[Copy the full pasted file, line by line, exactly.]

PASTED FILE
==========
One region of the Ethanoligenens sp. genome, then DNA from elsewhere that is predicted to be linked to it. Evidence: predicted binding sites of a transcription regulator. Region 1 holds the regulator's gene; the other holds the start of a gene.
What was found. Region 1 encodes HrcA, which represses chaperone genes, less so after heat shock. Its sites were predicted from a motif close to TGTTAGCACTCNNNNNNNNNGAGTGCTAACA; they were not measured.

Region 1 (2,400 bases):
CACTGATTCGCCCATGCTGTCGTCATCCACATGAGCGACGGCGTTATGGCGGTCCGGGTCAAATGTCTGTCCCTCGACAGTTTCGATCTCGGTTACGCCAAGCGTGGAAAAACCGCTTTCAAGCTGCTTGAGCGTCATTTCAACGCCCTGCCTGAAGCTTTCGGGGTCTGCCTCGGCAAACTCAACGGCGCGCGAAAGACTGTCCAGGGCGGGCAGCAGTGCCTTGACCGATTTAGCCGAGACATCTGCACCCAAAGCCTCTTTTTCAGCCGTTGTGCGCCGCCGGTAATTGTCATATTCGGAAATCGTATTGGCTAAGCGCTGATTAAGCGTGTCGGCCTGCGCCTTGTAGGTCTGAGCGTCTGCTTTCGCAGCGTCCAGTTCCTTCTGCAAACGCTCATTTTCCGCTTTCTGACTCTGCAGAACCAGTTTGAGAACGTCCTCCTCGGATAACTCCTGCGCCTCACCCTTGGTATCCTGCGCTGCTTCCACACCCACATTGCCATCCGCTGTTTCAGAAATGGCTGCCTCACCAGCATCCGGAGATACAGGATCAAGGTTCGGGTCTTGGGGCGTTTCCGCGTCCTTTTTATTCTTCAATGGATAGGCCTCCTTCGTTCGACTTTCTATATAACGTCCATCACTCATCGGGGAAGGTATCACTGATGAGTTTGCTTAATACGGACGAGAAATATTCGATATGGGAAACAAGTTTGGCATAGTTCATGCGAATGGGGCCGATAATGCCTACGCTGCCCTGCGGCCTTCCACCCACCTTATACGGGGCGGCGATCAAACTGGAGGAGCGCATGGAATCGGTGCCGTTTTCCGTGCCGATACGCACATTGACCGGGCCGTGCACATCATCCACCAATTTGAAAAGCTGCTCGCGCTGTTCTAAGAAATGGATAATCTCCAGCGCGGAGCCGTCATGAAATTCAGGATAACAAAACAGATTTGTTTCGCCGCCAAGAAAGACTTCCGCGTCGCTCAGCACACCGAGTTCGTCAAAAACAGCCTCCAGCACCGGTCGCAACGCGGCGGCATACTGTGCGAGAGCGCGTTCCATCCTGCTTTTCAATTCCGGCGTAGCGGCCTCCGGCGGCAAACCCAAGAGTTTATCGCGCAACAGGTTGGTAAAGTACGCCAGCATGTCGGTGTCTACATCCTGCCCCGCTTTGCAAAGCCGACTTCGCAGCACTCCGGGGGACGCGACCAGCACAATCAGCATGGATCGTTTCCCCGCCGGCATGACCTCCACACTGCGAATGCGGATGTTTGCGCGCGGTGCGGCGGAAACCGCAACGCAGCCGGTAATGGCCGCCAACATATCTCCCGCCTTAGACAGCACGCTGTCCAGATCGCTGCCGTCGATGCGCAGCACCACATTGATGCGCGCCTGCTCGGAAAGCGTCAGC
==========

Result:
One region of the Ethanoligenens sp. genome, then DNA from elsewhere that is predicted to be linked to it. Evidence: predicted binding sites of a transcription regulator. Region 1 holds the regulator's gene; the other holds the start of a gene.
What was found. Region 1 encodes HrcA, which represses chaperone genes, less so after heat shock. Its sites were predicted from a motif close to TGTTAGCACTCNNNNNNNNNGAGTGCTAACA; they were not measured.

Region 1 (2,400 bases):
CACTGATTCGCCCATGCTGTCGTCATCCACATGAGCGACGGCGTTATGGCGGTCCGGGTCAAATGTCTGTCCCTCGACAGTTTCGATCTCGGTTACGCCAAGCGTGGAAAAACCGCTTTCAAGCTGCTTGAGCGTCATTTCAACGCCCTGCCTGAAGCTTTCGGGGTCTGCCTCGGCAAACTCAACGGCGCGCGAAAGACTGTCCAGGGCGGGCAGCAGTGCCTTGACCGATTTAGCCGAGACATCTGCACCCAAAGCCTCTTTTTCAGCCGTTGTGCGCCGCCGGTAATTGTCATATTCGGAAATCGTATTGGCTAAGCGCTGATTAAGCGTGTCGGCCTGCGCCTTGTAGGTCTGAGCGTCTGCTTTCGCAGCGTCCAGTTCCTTCTGCAAACGCTCATTTTCCGCTTTCTGACTCTGCAGAACCAGTTTGAGAACGTCCTCCTCGGATAACTCCTGCGCCTCACCCTTGGTATCCTGCGCTGCTTCCACACCCACATTGCCATCCGCTGTTTCAGAAATGGCTGCCTCACCAGCATCCGGAGATACAGGATCAAGGTTCGGGTCTTGGGGCGTTTCCGCGTCCTTTTTATTCTTCAATGGATAGGCCTCCTTCGTTCGACTTTCTATATAACGTCCATCACTCATCGGGGAAGGTATCACTGATGAGTTTGCTTAATACGGACGAGAAATATTCGATATGGGAAACAAGTTTGGCATAGTTCATGCGAATGGGGCCGATAATGCCTACGCTGCCCTGCGGCCTTCCACCCACCTTATACGGGGCGGCGATCAAACTGGAGGAGCGCATGGAATCGGTGCCGTTTTCCGTGCCGATACGCACATTGACCGGGCCGTGCACATCATCCACCAATTTGAAAAGCTGCTCGCGCTGTTCTAAGAAATGGATAATCTCCAGCGCGGAGCCGTCATGAAATTCAGGATAACAAAACAGATTTGTTTCGCCGCCAAGAAAGACTTCCGCGTCGCTCAGCACACCGAGTTCGTCAAAAACAGCCTCCAGCACCGGTCGCAACGCGGCGGCATACTGTGCGAGAGCGCGTTCCATCCTGCTTTTCAATTCCGGCGTAGCGGCCTCCGGCGGCAAACCCAAGAGTTTATCGCGCAACAGGTTGGTAAAGTACGCCAGCATGTCGGTGTCTACATCCTGCCCCGCTTTGCAAAGCCGACTTCGCAGCACTCCGGGGGACGCGACCAGCACAATCAGCATGGATCGTTTCCCCGCCGGCATGACCTCCACACTGCGAATGCGGATGTTTGCGCGCGGTGCGGCGGAAACCGCAACGCAGCCGGTAATGGCCGCCAACATATCTCCCGCCTTAGACAGCACGCTGTCCAGATCGCTGCCGTCGATGCGCAGCACCACATTGATGCGCGCCTGCTCGGAAAGCGTCAGC